|< previous | next >Letters Home: Kelly Benvenuto in MoroccoContents | NCPR Home|
Last Friday was the end of Ramadan. It is a big festival know as Eid. It sort of reminded me of Thanksgiving in that there is an extraordinary amount of food, and family and friends spend the day visiting each other. It is also a time that men and women generally wear traditional clothing. I saw my 19-year-old brother, who is normally dressed in fashionable jeans, t-shirt and sun-glasses, wearing a bright yellow caftan with pointy yellow leather slippers, and a yellow turban. Unfortunately, he changed before I had an opportunity to take a picture of him.
Then on Saturday, we left for our village stay. We spent five days in the village of Loutichina; the name means "the thirsty land." None of the families had running water, and electricity was provided by a single solar panel for each home. While there, I helped fetch water from a well, knead bread, make mint tea and peel potatoes. One day we went on an 8-mile hike through the region; at different points we talked about the poverty of the area, the rural exodus and attempts at development. Our professor was actually born in the village, but they moved to a nearby city when he was young so that he could get a good education.
We stopped at his cousin's house on our hike to see the traditional means of weaving. These women will spend perhaps 3 days weaving a small rug, the yarn will cost about 20dh, and then they sell them for about 50dh. That means they earn less than a dollar a day when you consider that they need to take a taxi to the nearest city to sell the rugs, blankets and pillow covers that they make. Our professor, who is big into development, wants to set up a cooperative for the women, and perhaps a website so they can sell directly to the consumer and cut out the middle men who take most of the profits.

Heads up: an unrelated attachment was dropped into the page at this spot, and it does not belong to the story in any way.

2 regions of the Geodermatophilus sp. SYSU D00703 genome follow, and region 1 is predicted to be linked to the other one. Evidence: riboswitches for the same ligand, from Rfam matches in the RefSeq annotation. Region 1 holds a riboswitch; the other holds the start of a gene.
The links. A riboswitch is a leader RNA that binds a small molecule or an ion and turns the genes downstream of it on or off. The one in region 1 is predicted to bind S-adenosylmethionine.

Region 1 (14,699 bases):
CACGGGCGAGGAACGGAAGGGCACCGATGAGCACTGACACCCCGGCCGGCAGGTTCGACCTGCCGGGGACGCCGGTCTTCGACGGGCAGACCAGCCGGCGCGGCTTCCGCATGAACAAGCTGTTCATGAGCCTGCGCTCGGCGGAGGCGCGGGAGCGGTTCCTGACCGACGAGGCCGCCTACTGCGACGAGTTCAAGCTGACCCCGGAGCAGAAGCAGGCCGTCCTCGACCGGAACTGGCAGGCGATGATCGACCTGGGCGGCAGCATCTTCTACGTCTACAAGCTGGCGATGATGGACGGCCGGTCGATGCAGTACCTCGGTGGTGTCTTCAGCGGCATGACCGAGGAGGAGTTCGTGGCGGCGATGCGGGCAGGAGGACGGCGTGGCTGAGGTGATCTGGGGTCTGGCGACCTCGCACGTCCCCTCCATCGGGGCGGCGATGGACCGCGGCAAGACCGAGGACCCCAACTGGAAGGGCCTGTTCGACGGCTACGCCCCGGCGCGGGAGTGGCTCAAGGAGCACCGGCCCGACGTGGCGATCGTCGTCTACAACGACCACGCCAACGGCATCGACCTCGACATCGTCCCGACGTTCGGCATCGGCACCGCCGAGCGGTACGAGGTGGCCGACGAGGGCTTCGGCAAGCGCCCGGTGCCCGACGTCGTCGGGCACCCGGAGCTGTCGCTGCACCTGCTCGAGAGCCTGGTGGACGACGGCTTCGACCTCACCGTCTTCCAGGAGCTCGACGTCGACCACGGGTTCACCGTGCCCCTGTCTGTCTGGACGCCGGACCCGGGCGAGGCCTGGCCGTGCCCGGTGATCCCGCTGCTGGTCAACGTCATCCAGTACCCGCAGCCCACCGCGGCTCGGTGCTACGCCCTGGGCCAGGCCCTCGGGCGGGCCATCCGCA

We stopped at another one of his cousin's houses for a lunch of bread with butter and honey, and mint tea. Following lunch, we had a discussion with the women in the family, exchanging questions on marriage, women's roles, education and leisure time. That was one of the best parts of the trip.
The family I stayed with didn't know any French (only one man in the village actually spoke French), so I really had to put my Darija skills to work. It was pretty challenging, but I liked that even though I didn't understand, they kept talking to me. I relied on words like "yes, no, maybe, thank you, good, a little, and I'm full" and lots of gestures, smiles and laughter.
One evening my aunt hennaed my hands. I was a little nervous, as some other girls on my program had some pretty strange designs, not at all like the intricate designs you can get in the cities. In fact, one afternoon we played "psychology hands," where one person would show one hand, and then we had to say what immediately came to mind. Answers ranged from Africa to a turtle to Fallopian tubes. I like mine though; I have flowers on the backs of my hands, a flower on one palm, my name in Arabic on the other, and my fingers are striped sort of like candy canes.
I thoroughly enjoyed being in the countryside. The fresh air, the wind in the trees, and being able to walk and only see people in the distance was a nice change of pace from Rabat. I think that that's the North Country girl in me.
Anyway, on our return, a couple of friends and I went to the hammam to wash away the five days worth of sweat and dirt. In other news, I am done with my seminar and Arabic class, and am preparing for my Independent Study Project. Today I went caftan shopping with my mother, sister, cousin and an American friend. I fully expected it to take many shops and hours of looking, but I fell in love with the second one I tried on. I feel sort of like a princess wearing it. That's about it from here. I hope you are well.
Much love, Kelly
2005 North Country Public Radio, St. Lawrence University, Canton, New York 13617-1475